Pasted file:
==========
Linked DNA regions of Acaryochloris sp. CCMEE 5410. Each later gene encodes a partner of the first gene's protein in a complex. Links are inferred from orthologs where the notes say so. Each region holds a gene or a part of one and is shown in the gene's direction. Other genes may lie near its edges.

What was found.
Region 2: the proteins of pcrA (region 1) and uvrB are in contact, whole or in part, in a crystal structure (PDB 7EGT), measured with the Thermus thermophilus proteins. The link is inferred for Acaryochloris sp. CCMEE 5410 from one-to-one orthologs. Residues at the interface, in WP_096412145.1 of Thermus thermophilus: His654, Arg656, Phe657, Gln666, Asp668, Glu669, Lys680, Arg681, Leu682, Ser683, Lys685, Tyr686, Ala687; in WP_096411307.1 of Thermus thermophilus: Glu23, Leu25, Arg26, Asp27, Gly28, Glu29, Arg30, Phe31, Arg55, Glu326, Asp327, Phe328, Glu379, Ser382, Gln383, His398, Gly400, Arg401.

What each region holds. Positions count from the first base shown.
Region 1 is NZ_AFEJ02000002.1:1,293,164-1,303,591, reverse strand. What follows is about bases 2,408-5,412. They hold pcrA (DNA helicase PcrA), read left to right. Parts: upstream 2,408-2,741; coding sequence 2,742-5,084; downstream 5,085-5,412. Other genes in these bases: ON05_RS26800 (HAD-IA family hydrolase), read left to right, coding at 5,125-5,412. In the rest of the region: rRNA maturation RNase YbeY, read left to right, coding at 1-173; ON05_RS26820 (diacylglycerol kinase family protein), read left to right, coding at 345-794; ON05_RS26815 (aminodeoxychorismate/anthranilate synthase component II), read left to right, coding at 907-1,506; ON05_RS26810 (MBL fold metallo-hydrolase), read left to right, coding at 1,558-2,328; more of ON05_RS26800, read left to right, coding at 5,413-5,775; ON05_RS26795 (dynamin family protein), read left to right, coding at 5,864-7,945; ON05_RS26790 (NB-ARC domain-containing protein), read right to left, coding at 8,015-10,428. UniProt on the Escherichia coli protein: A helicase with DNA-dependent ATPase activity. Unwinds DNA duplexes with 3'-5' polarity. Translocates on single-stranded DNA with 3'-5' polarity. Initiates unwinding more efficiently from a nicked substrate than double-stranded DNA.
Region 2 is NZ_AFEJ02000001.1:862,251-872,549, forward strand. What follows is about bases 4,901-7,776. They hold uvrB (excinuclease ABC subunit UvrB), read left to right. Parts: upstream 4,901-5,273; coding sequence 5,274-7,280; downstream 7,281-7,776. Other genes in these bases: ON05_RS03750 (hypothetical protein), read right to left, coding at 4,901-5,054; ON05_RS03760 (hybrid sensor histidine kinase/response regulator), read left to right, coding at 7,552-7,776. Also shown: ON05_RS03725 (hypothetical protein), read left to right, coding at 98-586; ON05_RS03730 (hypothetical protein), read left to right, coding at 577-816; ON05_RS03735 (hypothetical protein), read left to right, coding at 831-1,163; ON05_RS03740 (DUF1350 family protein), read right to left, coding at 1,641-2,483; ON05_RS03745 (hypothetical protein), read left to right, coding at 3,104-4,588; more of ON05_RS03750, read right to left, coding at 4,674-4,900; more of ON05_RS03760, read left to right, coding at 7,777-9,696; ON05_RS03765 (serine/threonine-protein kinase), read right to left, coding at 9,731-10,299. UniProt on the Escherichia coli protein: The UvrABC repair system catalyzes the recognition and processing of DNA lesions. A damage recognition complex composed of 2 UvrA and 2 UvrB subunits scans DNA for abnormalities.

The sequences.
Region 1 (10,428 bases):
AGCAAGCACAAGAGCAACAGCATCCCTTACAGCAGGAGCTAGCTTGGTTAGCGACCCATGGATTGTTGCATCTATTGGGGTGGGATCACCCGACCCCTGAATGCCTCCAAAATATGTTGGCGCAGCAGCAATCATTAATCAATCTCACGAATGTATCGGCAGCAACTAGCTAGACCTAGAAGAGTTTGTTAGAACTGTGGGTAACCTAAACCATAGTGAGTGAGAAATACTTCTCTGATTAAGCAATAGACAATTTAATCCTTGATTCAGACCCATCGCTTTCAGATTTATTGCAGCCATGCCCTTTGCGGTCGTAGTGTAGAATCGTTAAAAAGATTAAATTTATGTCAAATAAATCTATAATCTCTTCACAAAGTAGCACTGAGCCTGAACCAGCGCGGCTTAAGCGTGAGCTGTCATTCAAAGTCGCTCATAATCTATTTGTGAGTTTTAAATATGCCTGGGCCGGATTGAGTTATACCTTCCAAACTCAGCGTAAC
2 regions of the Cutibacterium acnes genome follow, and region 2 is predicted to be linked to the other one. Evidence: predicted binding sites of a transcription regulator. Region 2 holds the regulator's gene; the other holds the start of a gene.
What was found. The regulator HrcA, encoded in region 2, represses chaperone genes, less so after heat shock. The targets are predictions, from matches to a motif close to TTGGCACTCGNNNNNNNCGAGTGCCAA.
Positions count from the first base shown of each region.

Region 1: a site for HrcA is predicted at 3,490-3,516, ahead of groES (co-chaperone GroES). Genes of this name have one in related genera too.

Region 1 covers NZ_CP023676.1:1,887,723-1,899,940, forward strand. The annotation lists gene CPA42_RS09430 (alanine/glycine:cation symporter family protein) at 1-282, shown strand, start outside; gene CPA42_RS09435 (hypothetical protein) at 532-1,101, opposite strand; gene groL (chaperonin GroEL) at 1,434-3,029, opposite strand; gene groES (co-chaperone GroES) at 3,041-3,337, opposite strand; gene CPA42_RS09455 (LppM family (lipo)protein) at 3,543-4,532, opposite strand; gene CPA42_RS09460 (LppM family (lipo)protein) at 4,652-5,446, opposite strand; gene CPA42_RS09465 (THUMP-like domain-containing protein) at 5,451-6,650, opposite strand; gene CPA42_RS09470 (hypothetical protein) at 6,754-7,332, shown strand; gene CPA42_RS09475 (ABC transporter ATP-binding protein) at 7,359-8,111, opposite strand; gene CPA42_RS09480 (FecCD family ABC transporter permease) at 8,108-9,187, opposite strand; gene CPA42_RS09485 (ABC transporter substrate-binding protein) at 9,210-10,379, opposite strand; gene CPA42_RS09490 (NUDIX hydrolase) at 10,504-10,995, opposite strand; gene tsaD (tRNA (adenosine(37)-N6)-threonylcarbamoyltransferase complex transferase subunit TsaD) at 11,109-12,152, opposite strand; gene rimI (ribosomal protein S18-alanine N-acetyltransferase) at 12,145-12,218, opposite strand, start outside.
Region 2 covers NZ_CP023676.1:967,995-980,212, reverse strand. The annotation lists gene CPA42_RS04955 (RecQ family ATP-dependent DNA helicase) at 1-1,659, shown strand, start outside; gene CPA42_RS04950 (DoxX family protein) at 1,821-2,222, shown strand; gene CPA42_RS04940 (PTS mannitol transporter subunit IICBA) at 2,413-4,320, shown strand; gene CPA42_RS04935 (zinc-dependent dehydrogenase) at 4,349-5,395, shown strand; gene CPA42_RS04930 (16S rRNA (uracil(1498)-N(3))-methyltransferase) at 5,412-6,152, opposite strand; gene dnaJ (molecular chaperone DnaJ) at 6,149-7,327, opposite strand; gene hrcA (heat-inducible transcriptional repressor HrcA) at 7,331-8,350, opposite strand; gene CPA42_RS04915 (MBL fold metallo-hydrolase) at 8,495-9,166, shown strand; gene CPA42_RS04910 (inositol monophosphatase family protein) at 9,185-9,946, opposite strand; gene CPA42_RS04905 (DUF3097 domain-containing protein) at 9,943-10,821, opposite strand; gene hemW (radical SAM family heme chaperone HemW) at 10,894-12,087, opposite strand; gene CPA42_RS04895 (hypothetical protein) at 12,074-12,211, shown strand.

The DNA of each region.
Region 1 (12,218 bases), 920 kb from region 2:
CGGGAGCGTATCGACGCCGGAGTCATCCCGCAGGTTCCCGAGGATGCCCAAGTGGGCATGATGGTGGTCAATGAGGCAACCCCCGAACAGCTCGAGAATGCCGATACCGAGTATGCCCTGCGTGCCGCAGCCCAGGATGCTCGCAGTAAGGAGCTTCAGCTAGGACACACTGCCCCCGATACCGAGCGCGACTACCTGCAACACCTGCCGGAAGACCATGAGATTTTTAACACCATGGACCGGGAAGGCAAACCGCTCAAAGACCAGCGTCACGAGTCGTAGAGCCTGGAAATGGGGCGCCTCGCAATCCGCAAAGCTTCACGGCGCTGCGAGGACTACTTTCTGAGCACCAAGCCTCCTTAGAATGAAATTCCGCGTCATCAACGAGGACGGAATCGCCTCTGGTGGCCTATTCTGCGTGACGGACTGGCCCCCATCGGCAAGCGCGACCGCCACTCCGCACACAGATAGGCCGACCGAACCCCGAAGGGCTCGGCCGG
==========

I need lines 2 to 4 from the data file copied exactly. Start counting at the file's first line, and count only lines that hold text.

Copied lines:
What was found.
Region 2: the proteins of pcrA (region 1) and uvrB are in contact, whole or in part, in a crystal structure (PDB 7EGT), measured with the Thermus thermophilus proteins. The link is inferred for Acaryochloris sp. CCMEE 5410 from one-to-one orthologs. Residues at the interface, in WP_096412145.1 of Thermus thermophilus: His654, Arg656, Phe657, Gln666, Asp668, Glu669, Lys680, Arg681, Leu682, Ser683, Lys685, Tyr686, Ala687; in WP_096411307.1 of Thermus thermophilus: Glu23, Leu25, Arg26, Asp27, Gly28, Glu29, Arg30, Phe31, Arg55, Glu326, Asp327, Phe328, Glu379, Ser382, Gln383, His398, Gly400, Arg401.

What each region holds. Positions count from the first base shown.